JCP meets today to discuss elevation of two lawyers as IHC judges

Published December 3, 2020
Picked by IHC Chief Justice Athar Minallah for the coveted posts, the nominees are Babar Sattar and Tariq Mehmood Jahangiri. — IHC website/File
Picked by IHC Chief Justice Athar Minallah for the coveted posts, the nominees are Babar Sattar and Tariq Mehmood Jahangiri. — IHC website/File

ISLAMABAD: The Judi­cial Commission of Pakistan (JCP) is expected to deliberate on Thursday over the elevation of two prominent lawyers to the position of judge of the Islamabad High Court (IHC).

Picked by IHC Chief Justice Athar Minallah for the coveted posts, the nominees are Babar Sattar and Tariq Mehmood Jahangiri.

The JCP is also expected to consider elevation to fill the office of the chief justice of the Peshawar High Court which fell vacant after the death of Justice Waqar Seth, who died of coronavirus on Nov 13.

As commanded by Article 175-A of the Constitution, the JCP meeting will be presided over by Chief Justice of Pakistan Gulzar Ahmed and attended by the IHC chief justice in addition to four senior most judges of the Supreme Court, namely Justice Mushir Alam, Justice Umar Ata Bandial, Justice Qazi Faez Isa and Justice Maqbool Baqar.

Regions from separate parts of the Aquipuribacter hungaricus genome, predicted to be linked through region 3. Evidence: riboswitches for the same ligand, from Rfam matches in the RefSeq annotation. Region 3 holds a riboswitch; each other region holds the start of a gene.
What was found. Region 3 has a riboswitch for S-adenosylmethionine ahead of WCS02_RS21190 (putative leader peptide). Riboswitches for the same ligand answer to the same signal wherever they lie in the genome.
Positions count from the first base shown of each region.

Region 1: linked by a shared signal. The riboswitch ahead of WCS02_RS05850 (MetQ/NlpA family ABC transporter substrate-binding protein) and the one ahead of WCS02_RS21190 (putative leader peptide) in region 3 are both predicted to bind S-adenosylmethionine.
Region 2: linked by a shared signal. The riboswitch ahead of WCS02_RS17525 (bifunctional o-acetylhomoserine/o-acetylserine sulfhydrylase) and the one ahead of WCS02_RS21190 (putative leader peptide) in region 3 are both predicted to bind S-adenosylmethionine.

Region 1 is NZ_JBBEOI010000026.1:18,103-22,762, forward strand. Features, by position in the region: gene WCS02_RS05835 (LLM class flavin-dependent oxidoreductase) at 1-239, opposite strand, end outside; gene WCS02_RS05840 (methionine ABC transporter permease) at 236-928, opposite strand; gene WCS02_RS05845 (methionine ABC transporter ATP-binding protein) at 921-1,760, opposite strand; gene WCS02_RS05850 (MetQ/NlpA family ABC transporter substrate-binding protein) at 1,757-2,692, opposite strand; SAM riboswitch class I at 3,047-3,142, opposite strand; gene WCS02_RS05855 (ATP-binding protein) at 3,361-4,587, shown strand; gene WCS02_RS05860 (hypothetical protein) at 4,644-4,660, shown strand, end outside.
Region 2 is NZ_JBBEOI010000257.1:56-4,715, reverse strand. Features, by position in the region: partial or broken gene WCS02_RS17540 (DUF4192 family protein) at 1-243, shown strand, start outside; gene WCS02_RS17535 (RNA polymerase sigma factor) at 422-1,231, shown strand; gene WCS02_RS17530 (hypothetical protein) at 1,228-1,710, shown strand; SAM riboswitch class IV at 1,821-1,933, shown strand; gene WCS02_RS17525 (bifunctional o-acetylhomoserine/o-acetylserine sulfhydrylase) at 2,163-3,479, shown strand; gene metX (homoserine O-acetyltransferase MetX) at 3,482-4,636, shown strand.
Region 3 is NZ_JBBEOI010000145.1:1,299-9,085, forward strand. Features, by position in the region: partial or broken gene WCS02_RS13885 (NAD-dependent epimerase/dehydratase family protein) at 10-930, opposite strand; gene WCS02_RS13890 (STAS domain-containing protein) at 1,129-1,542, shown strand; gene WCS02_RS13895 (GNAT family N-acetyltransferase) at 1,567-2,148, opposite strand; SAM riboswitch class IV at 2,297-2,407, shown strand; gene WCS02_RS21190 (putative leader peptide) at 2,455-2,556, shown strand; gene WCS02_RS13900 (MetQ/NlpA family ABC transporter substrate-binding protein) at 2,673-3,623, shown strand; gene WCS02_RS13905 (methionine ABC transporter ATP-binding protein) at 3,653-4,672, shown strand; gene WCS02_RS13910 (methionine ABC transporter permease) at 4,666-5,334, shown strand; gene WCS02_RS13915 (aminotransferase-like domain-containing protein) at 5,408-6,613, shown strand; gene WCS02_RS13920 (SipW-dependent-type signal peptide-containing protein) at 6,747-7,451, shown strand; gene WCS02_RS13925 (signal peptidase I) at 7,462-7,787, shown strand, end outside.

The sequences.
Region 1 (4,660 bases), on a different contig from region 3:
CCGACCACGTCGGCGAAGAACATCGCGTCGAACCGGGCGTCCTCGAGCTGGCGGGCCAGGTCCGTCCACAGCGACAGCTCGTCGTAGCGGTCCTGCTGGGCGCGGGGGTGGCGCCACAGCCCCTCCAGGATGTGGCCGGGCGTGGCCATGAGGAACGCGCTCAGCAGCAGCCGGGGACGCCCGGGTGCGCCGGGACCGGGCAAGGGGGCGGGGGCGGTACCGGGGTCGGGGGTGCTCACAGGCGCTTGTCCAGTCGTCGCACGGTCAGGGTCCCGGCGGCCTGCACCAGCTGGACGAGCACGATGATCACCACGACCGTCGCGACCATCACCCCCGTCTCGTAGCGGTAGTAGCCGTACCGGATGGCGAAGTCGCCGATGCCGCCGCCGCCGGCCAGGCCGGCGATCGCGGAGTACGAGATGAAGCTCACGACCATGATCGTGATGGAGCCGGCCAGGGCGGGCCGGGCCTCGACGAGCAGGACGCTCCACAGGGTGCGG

Senior puisne judge of the IHC Justice Aamer Farooq will also attend the JCP meeting in addition to federal Law Minister Dr Farogh Naseem, Attorney General for Pakistan Khalid Jawed Khan, and Senior Advocate nominated by the Pakistan Bar Council (PBC) Akhtar Hussain. Islamabad Bar Council’s Vice Chairman Qazi Rafiuddin Babar is also a member of the JCP.

Already the antecedents committee headed by Justice Umar Ata Bandial and the professional committee under Justice Mushir Alam had met to consider the nominations for the IHC.

Interestingly, when the JCP will consider the recommendations forwarded by the IHC CJ, Justice Qazi Faez Isa will also be sitting in the meeting who was recently represented by Babar Sattar before a ten-judge full court of the Supreme Court hearing his petition against the filing of the presidential reference which was quashed by the court. Before the Supreme Court, Babar Sattar had mainly focused his arguments around the Income Tax laws and the implication of Section 116 of the Income Tax Ordinance, 2001.

Mr Sattar had tried to convince the apex court through his arguments that the tax liability was a matter between the citizen and the state and no tax demand could be generated against the citizen except by competent authority under the tax laws.

Published in Dawn, December 3rd, 2020

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